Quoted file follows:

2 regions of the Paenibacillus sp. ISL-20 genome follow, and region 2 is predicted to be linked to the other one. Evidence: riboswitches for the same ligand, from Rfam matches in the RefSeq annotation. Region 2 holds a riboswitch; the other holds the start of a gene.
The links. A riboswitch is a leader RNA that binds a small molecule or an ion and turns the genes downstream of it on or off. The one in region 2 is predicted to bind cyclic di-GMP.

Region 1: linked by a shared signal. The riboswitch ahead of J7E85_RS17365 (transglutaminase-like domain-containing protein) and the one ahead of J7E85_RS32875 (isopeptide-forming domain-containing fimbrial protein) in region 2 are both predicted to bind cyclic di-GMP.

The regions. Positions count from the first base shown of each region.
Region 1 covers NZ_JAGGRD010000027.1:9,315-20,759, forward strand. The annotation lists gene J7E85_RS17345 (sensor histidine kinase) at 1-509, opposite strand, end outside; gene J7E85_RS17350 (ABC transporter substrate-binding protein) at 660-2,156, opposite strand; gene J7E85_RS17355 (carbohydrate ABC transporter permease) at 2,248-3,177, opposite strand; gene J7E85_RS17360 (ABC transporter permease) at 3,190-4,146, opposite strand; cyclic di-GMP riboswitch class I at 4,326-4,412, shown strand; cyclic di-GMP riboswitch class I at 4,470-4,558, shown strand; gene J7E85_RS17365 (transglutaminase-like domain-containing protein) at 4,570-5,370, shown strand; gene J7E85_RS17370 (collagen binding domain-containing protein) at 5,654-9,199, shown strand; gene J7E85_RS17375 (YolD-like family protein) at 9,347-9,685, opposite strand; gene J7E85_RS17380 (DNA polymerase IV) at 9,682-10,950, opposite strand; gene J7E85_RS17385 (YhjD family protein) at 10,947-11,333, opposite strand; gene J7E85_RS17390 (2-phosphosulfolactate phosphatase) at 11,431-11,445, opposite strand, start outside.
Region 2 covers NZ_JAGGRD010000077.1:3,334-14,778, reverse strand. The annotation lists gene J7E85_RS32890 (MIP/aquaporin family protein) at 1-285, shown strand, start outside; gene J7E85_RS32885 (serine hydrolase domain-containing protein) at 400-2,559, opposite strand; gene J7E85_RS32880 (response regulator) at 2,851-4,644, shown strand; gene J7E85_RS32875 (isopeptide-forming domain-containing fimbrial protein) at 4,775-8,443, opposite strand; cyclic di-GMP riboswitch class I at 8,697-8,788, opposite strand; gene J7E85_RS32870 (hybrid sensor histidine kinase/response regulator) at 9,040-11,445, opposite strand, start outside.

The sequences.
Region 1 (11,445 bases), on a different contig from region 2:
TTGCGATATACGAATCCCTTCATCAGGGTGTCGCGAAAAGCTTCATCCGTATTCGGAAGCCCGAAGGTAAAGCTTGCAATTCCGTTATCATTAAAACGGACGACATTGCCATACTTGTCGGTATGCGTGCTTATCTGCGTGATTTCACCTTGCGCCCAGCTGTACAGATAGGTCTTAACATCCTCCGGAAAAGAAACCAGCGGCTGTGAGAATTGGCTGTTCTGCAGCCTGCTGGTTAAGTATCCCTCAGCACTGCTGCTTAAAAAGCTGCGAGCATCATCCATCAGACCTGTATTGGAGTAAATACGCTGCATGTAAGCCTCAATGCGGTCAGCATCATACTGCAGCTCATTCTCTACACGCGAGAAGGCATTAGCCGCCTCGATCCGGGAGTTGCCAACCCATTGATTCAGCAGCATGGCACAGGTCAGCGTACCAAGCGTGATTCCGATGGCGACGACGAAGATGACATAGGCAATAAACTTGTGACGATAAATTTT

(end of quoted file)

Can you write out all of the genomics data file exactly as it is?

2 regions of the Paenibacillus sp. ISL-20 genome follow, and region 2 is predicted to be linked to the other one. Evidence: riboswitches for the same ligand, from Rfam matches in the RefSeq annotation. Region 2 holds a riboswitch; the other holds the start of a gene.
The links. A riboswitch is a leader RNA that binds a small molecule or an ion and turns the genes downstream of it on or off. The one in region 2 is predicted to bind cyclic di-GMP.

Region 1: linked by a shared signal. The riboswitch ahead of J7E85_RS17365 (transglutaminase-like domain-containing protein) and the one ahead of J7E85_RS32875 (isopeptide-forming domain-containing fimbrial protein) in region 2 are both predicted to bind cyclic di-GMP.

The regions. Positions count from the first base shown of each region.
Region 1 covers NZ_JAGGRD010000027.1:9,315-20,759, forward strand. The annotation lists gene J7E85_RS17345 (sensor histidine kinase) at 1-509, opposite strand, end outside; gene J7E85_RS17350 (ABC transporter substrate-binding protein) at 660-2,156, opposite strand; gene J7E85_RS17355 (carbohydrate ABC transporter permease) at 2,248-3,177, opposite strand; gene J7E85_RS17360 (ABC transporter permease) at 3,190-4,146, opposite strand; cyclic di-GMP riboswitch class I at 4,326-4,412, shown strand; cyclic di-GMP riboswitch class I at 4,470-4,558, shown strand; gene J7E85_RS17365 (transglutaminase-like domain-containing protein) at 4,570-5,370, shown strand; gene J7E85_RS17370 (collagen binding domain-containing protein) at 5,654-9,199, shown strand; gene J7E85_RS17375 (YolD-like family protein) at 9,347-9,685, opposite strand; gene J7E85_RS17380 (DNA polymerase IV) at 9,682-10,950, opposite strand; gene J7E85_RS17385 (YhjD family protein) at 10,947-11,333, opposite strand; gene J7E85_RS17390 (2-phosphosulfolactate phosphatase) at 11,431-11,445, opposite strand, start outside.
Region 2 covers NZ_JAGGRD010000077.1:3,334-14,778, reverse strand. The annotation lists gene J7E85_RS32890 (MIP/aquaporin family protein) at 1-285, shown strand, start outside; gene J7E85_RS32885 (serine hydrolase domain-containing protein) at 400-2,559, opposite strand; gene J7E85_RS32880 (response regulator) at 2,851-4,644, shown strand; gene J7E85_RS32875 (isopeptide-forming domain-containing fimbrial protein) at 4,775-8,443, opposite strand; cyclic di-GMP riboswitch class I at 8,697-8,788, opposite strand; gene J7E85_RS32870 (hybrid sensor histidine kinase/response regulator) at 9,040-11,445, opposite strand, start outside.

The sequences.
Region 1 (11,445 bases), on a different contig from region 2:
TTGCGATATACGAATCCCTTCATCAGGGTGTCGCGAAAAGCTTCATCCGTATTCGGAAGCCCGAAGGTAAAGCTTGCAATTCCGTTATCATTAAAACGGACGACATTGCCATACTTGTCGGTATGCGTGCTTATCTGCGTGATTTCACCTTGCGCCCAGCTGTACAGATAGGTCTTAACATCCTCCGGAAAAGAAACCAGCGGCTGTGAGAATTGGCTGTTCTGCAGCCTGCTGGTTAAGTATCCCTCAGCACTGCTGCTTAAAAAGCTGCGAGCATCATCCATCAGACCTGTATTGGAGTAAATACGCTGCATGTAAGCCTCAATGCGGTCAGCATCATACTGCAGCTCATTCTCTACACGCGAGAAGGCATTAGCCGCCTCGATCCGGGAGTTGCCAACCCATTGATTCAGCAGCATGGCACAGGTCAGCGTACCAAGCGTGATTCCGATGGCGACGACGAAGATGACATAGGCAATAAACTTGTGACGATAAATTTT